The DIFC Data Protection Law 2020: Practical Steps for Preparation (part 3)

8 minute read
17 May 2020


Following our second article on managing Personal Data, DIFC-based companies should now be considering immediate practical steps to take in order to be compliant in their business operations.

Undefined capitalised terms in this article have the same definitions as provided in the first and second articles of this series.

Step 1 - Personal data audit assessment

We recommend that DIFC-based companies Processing any Personal Data carry out a thorough data audit to:

  1. ascertain what Personal Data they Process and hold;
  2. determine where the Personal Data is held (e.g. hard copy records, emails, cloud platforms, etc.);
  3. identify who has access to the Personal Data; and
  4. ensure the security of any Personal Data held (including within IT systems) is secure and reliable.

Step 2 - Consider compliance measures

Companies Processing Personal Data should look to do the following compliance exercises to ensure compliance with the DPL 2020.

  1. Implement "technical and organisational measures" within the business as a whole to ensure the lawfulness of Processing activities and the security of any Personal Data Processed. These measures essentially must:

    • consider the risk(s) and purpose(s) of Processing Personal Data on a case-by-case basis;
    • give access to Personal Data only to people within the organisation on a need-to-know basis;
    • ensure that only Personal Data which is necessary for each specific purpose is Processed;
    • incorporate measures within the IT department to protect Personal Data by default;
    • be reviewed and updated on a regular basis; and
    • ensure that any online platform through which services are offered requires Data Subjects[1] to choose their Personal Data collection settings.
  2. Draft a data protection policy to be circulated among employees setting out why and how Personal Data will be collected, as well as how long the Personal Data will be retained.
  3. Draft a privacy policy setting out the company's Processing activities (in electronic format), which must include the following information:
    • the name and contact details of the company's Controller[2] and Data Protection Officer ("DPO");
    • the type of Personal Data Processed by the company;
    • the purpose(s) of Processing the Personal Data;
    • the company's Personal Data retention policy;
    • a description of the type of Data Subjects;
    • a description of the people who will have access to Personal Data;
    • an account of the "technical and organisational measures" implemented to ensure the security of Personal Data; and
    • an account of all relevant safeguards applied when sharing Personal Data abroad (if applicable).
  4. Implement a deletion strategy and process to securely and permanently delete Personal Data after the retention period has expired.
  5. Prepare written agreements (such as a form of data processing/sharing agreement or data processing/sharing addendums) with suppliers, distributors and clients (where needed).

Step 3 - Consider the information that must be provided to Data Subjects when Processing their Personal Data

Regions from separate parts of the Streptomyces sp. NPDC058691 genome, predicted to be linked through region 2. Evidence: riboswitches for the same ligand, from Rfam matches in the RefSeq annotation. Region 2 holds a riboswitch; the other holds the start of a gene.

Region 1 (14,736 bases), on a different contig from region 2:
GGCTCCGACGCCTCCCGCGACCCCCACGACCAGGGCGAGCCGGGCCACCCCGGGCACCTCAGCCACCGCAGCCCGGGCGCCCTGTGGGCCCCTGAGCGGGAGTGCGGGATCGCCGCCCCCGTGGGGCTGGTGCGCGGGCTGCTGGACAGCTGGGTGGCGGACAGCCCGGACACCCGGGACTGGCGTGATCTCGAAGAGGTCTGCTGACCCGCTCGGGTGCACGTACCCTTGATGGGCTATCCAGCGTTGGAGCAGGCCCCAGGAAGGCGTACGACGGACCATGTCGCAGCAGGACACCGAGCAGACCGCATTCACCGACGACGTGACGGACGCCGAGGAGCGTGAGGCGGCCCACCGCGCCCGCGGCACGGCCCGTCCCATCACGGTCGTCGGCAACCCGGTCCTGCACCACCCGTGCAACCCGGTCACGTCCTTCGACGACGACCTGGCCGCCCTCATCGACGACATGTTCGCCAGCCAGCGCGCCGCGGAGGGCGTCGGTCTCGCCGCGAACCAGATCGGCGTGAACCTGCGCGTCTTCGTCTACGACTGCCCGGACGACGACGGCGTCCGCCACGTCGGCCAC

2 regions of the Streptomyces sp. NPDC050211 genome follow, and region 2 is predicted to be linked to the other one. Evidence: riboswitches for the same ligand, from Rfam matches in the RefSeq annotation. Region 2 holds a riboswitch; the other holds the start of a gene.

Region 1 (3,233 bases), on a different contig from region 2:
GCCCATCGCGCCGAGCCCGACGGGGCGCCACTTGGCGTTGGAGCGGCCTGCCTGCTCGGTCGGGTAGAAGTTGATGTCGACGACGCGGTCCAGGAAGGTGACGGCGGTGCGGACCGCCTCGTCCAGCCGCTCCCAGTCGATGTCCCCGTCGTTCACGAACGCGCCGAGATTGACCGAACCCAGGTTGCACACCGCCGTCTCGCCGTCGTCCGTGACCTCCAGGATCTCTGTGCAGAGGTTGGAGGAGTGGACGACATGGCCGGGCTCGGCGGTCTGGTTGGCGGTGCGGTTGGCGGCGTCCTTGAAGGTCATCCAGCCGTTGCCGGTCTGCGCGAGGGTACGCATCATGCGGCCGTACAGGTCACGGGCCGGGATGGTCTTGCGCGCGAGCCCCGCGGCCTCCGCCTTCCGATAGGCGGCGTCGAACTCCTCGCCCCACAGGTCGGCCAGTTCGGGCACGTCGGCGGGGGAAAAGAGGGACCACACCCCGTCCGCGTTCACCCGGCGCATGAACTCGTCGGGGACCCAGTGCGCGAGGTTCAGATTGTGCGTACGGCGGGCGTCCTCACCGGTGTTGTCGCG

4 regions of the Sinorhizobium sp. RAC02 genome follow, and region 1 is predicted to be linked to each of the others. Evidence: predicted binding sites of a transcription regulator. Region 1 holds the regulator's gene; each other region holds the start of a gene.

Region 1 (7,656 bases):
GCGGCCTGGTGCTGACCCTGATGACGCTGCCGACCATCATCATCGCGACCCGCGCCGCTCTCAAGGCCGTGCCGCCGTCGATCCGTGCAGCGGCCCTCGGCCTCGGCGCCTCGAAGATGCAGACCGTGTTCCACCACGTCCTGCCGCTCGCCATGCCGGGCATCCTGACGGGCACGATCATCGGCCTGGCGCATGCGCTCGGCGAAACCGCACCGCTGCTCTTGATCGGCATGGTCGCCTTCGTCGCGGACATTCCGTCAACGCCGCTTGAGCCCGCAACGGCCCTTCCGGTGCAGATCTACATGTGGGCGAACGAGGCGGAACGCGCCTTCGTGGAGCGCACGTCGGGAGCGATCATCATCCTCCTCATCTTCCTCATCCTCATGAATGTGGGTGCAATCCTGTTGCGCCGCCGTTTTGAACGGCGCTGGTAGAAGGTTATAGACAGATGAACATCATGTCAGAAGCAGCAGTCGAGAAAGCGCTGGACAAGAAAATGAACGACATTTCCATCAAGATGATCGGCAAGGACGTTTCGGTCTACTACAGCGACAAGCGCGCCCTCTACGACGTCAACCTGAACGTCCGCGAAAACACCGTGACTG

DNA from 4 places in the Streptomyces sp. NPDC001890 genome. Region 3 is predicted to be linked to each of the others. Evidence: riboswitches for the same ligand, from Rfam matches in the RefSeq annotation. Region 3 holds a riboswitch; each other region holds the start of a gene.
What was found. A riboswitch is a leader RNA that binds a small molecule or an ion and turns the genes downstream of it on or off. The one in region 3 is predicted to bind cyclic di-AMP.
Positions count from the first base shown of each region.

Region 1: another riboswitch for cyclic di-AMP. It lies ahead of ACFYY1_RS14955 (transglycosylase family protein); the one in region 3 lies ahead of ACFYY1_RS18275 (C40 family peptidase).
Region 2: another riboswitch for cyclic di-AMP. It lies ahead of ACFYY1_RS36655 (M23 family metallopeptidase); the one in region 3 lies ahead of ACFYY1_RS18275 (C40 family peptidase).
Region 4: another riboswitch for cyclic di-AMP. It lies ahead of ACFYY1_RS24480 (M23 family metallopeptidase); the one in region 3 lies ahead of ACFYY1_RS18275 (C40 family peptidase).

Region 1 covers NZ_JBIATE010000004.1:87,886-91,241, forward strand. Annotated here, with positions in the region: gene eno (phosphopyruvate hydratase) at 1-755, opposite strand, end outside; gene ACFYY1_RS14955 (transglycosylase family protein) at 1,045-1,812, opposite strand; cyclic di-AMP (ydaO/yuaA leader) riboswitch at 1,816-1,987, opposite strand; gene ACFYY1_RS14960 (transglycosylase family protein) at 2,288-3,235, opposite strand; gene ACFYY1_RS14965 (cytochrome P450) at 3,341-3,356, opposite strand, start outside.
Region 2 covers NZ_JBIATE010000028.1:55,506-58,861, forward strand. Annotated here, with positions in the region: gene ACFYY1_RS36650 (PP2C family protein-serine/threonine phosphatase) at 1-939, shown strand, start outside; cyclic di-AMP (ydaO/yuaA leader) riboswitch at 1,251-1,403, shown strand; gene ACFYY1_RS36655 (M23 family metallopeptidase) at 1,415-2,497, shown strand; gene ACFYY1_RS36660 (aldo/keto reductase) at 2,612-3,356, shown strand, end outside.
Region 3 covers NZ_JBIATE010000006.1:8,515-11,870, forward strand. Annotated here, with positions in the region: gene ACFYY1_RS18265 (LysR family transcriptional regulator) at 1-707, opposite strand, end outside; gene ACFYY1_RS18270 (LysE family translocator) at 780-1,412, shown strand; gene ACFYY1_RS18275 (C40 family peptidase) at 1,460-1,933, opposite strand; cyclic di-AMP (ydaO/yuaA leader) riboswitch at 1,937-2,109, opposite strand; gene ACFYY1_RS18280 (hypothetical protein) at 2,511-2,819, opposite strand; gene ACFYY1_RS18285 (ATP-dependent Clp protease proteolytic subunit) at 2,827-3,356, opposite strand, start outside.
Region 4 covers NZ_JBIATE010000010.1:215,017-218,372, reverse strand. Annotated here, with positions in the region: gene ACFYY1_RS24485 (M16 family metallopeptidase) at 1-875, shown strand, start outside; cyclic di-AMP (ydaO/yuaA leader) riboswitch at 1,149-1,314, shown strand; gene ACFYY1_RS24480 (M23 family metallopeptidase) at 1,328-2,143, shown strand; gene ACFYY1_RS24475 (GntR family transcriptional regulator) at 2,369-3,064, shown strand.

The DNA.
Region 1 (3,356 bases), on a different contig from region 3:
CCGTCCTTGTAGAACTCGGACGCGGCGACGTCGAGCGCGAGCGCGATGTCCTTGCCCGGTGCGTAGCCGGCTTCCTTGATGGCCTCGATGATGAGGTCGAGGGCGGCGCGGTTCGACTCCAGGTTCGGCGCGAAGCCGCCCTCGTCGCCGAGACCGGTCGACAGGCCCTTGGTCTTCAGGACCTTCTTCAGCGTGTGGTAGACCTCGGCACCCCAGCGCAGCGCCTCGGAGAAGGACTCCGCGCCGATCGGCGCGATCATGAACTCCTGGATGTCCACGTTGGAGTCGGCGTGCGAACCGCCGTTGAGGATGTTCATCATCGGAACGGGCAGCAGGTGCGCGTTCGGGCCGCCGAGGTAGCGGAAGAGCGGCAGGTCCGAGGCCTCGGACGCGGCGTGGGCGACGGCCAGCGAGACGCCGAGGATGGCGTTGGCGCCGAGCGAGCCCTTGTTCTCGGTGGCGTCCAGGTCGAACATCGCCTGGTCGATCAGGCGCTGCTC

Does your company provide Data Subjects with the following information, in writing, when Processing their Personal Data (e.g. in a privacy policy or notice)? If not, the company must ensure it provides Data Subjects with the following:

  • the Data Subjects' rights under the DPL 2020;
  • who their Personal Data will be shared with;
  • how long their Personal Data will be stored for;
  • why their Personal Data is being collected;
  • the steps taken by the company to comply with its obligations under the DPL 2020;
  • whether the Processing of their Personal Data may restrict the Data Subjects' rights under the DPL 2020;
  • details of the security measures in place when their Personal Data is to be shared abroad; and
  • the DPO's contact details (if applicable).

What does the future of data protection hold regionally?

Unsurprisingly, the Middle East is now embracing new data protection frameworks and laws, aligning with the rest of the world and, in particular, with the principles of the GDPR. The UAE, particularly given the DIFC laws and regulations, has been at the forefront of this adoption. Data protection laws and frameworks are growing regionally, as are regulatory agencies and authorities responsible for the enforcement of the rights protected under the relevant laws. These rights and the laws protecting them will only continue to gain importance and attract higher degrees of attention, enforcement action and publicity across the region.

In view of this evolution towards more robust data protection regionally, we recommend that all companies active within the DIFC act quickly in their preparations for the enforcement of the DPL 2020 in order to minimise any future delays and avoid penalties for non-compliance.

Gowling WLG will continue to monitor the ongoing developments to guidelines and feedback from authorities before the introduction of the DPL 2020 and will continue to share these insights with you. If you have any questions or concerns please contact Tony Fielding of Gowling GWLG's Dubai office.

Should you wish to review the full draft of the DPL 2020, it has been published and is accessible on the DIFC's website.

For further information on data protection in the UAE please contact Alexandre Brazeau in our Gowling WLG Dubai office.

Read part 1 on the key changes and part 2 on how to manage personal data

Co-authored by Rifdi Shuhaimi and Tony Fielding.


[1] The identified or identifiable natural person to whom Personal Data relates.
[2] Any person who, alone or jointly with others, determines the purposes and means of Processing Personal Data.

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